Puzzle games, and colors seem to go hand in hand recently, almost living in harmony as seen in Kami, Strata, Blip Blup, Blendoku, and more. Har•mo•ny is a new iOS puzzle game that relies on creating color palettes by just swapping colored blocks. The game begins by simply offering three colors spread across nine squares in a three by three grid. Blocks can only be moved vertically, and horizontally, and each block has a specific number of moves that have to be used. The levels start out simply enough to get you familiar with the mechanics, and then you’re introduced to multiple colors from four to ten different colored blocks to arrange in a specific color palette order.
There are over 1000 levels to play through with each one offering an iOS 7 style design complete with a flat board layout, and pastel coloring. It’s effortless to control the action as you just tap on the two blocks that you want to swap, and the color ranges are nice, and distinct. Each level has a specific color at the top and bottom, and as you progress through the levels the color range in between starts to make sense. When you’re dealing with multiple colors it makes sense how the palette flows from blue to yellow, and the middle color ranges. The game style is actually quite reminiscent of Blendoku, but with a different gameplay mechanic.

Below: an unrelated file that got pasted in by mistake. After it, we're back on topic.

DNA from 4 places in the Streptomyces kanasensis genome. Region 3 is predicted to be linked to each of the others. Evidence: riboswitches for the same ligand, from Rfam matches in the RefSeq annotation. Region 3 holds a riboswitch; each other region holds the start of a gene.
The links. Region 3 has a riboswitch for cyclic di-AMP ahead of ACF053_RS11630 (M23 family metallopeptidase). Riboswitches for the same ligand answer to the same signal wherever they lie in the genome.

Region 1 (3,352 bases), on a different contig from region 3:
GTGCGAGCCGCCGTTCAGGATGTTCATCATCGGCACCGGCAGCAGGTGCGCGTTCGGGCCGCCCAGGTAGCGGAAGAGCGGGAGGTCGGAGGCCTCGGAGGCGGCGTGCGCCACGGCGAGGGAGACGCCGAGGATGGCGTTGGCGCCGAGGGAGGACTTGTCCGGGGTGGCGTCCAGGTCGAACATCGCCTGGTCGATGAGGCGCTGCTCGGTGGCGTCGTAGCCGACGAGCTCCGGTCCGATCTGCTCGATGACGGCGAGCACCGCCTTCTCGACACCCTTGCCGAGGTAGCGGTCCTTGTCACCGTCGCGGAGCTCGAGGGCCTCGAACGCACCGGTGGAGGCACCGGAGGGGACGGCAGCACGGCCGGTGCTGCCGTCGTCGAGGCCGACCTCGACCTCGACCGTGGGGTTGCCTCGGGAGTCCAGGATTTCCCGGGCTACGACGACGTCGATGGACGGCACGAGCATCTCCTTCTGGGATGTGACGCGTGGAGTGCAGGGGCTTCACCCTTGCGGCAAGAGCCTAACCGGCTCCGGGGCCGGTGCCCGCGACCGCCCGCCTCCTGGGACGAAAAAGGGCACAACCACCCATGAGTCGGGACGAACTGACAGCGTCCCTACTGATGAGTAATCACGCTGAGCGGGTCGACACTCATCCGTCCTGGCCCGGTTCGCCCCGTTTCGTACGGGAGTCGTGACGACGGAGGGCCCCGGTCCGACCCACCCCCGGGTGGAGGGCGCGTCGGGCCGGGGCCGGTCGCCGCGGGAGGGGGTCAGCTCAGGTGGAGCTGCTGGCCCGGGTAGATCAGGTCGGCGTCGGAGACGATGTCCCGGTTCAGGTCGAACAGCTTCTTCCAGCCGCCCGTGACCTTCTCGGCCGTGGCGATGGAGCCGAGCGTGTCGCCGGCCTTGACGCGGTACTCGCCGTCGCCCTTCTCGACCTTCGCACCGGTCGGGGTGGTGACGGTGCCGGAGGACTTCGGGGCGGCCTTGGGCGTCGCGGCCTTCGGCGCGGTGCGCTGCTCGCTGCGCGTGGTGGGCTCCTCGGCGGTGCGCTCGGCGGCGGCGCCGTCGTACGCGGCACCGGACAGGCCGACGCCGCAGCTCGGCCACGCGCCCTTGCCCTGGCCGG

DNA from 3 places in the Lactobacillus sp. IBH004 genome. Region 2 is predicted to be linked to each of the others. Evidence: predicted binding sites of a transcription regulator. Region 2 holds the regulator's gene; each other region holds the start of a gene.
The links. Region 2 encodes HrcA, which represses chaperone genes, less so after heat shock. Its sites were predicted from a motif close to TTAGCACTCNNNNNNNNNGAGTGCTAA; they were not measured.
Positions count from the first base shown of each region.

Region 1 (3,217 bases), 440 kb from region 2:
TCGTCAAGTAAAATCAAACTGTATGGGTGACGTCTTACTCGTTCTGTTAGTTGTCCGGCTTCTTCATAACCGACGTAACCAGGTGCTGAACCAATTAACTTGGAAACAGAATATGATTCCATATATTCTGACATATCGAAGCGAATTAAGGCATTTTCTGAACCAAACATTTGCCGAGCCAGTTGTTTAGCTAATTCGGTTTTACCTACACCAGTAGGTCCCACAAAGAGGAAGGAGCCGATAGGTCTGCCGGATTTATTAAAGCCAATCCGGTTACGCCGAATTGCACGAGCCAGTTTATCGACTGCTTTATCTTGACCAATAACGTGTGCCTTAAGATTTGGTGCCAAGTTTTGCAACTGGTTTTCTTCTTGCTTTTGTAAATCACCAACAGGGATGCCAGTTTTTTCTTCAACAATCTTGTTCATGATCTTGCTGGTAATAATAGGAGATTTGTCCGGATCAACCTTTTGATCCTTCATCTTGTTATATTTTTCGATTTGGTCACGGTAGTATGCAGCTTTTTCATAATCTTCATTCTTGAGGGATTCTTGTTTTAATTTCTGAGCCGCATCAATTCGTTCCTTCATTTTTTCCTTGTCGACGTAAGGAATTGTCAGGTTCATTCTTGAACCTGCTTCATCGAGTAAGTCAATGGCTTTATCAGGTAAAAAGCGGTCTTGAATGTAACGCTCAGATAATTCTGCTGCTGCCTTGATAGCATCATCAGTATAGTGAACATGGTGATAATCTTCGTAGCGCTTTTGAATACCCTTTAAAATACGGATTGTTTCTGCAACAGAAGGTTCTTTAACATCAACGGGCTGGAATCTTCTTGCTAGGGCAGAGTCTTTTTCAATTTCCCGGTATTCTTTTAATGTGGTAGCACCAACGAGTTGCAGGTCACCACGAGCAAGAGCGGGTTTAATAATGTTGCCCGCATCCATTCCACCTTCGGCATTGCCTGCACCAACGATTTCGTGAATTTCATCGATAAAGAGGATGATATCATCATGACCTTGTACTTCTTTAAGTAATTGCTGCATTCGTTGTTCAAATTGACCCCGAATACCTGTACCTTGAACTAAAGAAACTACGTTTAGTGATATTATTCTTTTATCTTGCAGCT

The most notable aspect is how the levels flow together, so that the next one is always ready to play. There’s a well designed difficulty curve to keep the challenge consistent, while making sure plays never feel overwhelmed, or seem too easy. The harmonious theme is definitely tied into the level design as well as the art style, and background music. It’s simply a highly polished experience, though it can wear a little repetitive since the levels do blend together. There are times where you want to jump ahead to the next segment that adds in another color to the mix, but instead you have to make your way through more of the same set of puzzles. The game gives you a taste of the next challenge every ten levels, but a set of 100 levels mostly features a lot of redundancy that could be clipped. Having 1000 levels with redundancy can be worse than 100 levels of a consistent upgrade in difficulty. Another minor drawback is that there’s no hint system, and the undo and skip buttons are tied into in-app purchases.
Har•mo•ny ($0.99, Universal) is worth picking up for an immersive puzzle experience bursting with color.